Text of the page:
IndyCar racing faces questions after Wheldon tragedy IndyCar racing faces questions after Wheldon tragedy
The IZOD IndyCar Series (ICS) was struggling with attendance and television ratings before the crash at Las Vegas Motor Speedway (LVMS) that killed popular... IndyCar racing faces questions after Wheldon tragedy

The IZOD IndyCar Series (ICS) was struggling with attendance and television ratings before the crash at Las Vegas Motor Speedway (LVMS) that killed popular driver Dan Wheldon. Since the October 16 tragedy, the sport has come under increased scrutiny as it looks to expand its horizons and increase its fan base.

Two weeks prior to Wheldon’s accident at LVMS, second-year IndyCar chairman Randy Bernard discussed the importance of setting the IndyCar series apart from other racing circuits, such as NASCAR.

“To me, the most important thing we can do is differentiate ourselves from all other forms of motorsports,” Bernard told the Associated Press. “You have to have your own niche. What we came up with is we want to be known as the fastest race car with the most versatile driver in the world. No one runs the speeds we do with the versatility — the ovals, the super ovals, the short ovals, road and street, and we run in the rain. I love that.”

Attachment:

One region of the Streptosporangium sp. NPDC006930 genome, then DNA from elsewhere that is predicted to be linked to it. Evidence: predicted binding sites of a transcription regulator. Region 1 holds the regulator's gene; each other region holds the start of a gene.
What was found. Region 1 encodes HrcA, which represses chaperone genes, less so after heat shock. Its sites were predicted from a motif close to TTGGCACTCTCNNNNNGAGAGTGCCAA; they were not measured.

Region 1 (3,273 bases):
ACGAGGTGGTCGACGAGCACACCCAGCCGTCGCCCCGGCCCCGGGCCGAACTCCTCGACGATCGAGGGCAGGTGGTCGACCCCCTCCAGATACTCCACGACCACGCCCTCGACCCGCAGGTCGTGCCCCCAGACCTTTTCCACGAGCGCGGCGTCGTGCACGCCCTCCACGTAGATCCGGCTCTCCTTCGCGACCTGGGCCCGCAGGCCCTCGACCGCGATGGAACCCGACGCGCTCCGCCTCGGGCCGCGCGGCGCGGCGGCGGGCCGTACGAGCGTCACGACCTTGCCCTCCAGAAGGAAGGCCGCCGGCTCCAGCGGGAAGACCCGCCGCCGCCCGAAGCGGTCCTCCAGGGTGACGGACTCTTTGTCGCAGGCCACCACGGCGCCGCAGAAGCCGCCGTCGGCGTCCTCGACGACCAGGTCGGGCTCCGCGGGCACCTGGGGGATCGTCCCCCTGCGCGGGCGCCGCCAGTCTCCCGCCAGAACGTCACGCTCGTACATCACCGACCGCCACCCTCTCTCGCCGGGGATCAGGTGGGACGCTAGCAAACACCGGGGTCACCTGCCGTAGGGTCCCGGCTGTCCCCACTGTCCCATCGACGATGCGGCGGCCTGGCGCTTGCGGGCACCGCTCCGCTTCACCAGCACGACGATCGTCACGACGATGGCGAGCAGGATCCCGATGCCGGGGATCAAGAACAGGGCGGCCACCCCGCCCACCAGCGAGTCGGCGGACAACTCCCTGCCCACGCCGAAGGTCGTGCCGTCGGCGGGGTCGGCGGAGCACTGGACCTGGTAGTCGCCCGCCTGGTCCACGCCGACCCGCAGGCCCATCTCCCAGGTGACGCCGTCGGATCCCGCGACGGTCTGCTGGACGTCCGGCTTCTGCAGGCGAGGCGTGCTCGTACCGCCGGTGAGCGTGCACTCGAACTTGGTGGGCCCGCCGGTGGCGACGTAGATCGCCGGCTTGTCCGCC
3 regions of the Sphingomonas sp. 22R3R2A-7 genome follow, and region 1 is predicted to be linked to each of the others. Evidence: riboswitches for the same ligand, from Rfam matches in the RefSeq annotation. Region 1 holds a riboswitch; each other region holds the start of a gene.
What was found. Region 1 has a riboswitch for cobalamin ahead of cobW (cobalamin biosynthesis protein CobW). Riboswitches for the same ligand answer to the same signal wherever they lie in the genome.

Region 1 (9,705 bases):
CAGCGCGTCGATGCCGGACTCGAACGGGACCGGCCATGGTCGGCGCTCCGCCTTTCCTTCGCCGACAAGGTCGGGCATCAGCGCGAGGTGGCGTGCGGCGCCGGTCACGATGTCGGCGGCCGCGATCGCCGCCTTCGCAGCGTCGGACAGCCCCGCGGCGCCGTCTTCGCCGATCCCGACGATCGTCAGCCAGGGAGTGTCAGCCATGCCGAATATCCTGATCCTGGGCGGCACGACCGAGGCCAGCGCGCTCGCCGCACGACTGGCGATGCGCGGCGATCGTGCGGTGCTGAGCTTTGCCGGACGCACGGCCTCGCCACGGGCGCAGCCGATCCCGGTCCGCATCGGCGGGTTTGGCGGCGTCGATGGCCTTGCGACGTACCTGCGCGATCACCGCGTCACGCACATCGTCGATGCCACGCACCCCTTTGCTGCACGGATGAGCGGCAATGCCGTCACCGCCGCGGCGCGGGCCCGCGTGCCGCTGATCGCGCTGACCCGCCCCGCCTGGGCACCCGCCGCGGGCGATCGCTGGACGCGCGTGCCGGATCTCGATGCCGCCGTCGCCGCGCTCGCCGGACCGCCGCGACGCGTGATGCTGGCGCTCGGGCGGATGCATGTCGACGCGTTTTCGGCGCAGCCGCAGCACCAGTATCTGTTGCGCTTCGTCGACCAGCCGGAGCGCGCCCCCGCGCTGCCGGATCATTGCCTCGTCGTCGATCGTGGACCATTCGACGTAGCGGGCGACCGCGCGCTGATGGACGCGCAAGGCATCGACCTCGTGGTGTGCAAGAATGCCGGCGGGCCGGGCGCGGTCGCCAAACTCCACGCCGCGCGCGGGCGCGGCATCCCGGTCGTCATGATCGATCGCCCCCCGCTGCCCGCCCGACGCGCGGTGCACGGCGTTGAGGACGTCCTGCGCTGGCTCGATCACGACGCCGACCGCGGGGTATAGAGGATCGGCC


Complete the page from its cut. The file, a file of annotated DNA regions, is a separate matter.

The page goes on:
Bernard ushered in changes to IndyCar racing, such as double-file restarts, where cars are in pairs after cautions, which added excitement but also made those restarts trickier for the drivers. In addition, he also introduced a $5 million bonus prize for the Las Vegas race for a non-IndyCar driver if they won. The prize was to be split between the driver and a randomly selected fan.

The moves were designed in part to help promote the sport and improve ticket sales and television ratings, but so far they have not yet made a big impact.

For example, when the series raced in at New Hampshire Motor Speedway in August, track owners anticipated 35,000 to 40,000 fans, but only 28,000 showed up, according to the Concord Monitor newspaper. Due to the disappointing attendance, the series will not race there next year.

The changes have led some drivers and others to question Bernard because driver safety is a growing concern.

Five-time NASCAR champion Jimmie Johnson openly voiced his opposition of IndyCar running on high-banked oval tracks following the death of Wheldon. And former Formula One driver David Coulthard discussed in a column of the UK publication The Daily Telegraph how safety should come before entertainment value.

“There is no need, in my opinion, to be racing at 225 mph, wheel-to-wheel, around mostly oval circuits,” Coulthard wrote. “You don’t need to be doing that to entertain the crowds.”

Adding to the sport’s concerns, IndyCar also is losing one of its greatest stars when Danica Patrick makes her move to the NASCAR circuit next season. While there are a handful of recognizable drivers in the sport, Patrick has become a household name and is perhaps one of the few ties the ICS has to the mainstream audience.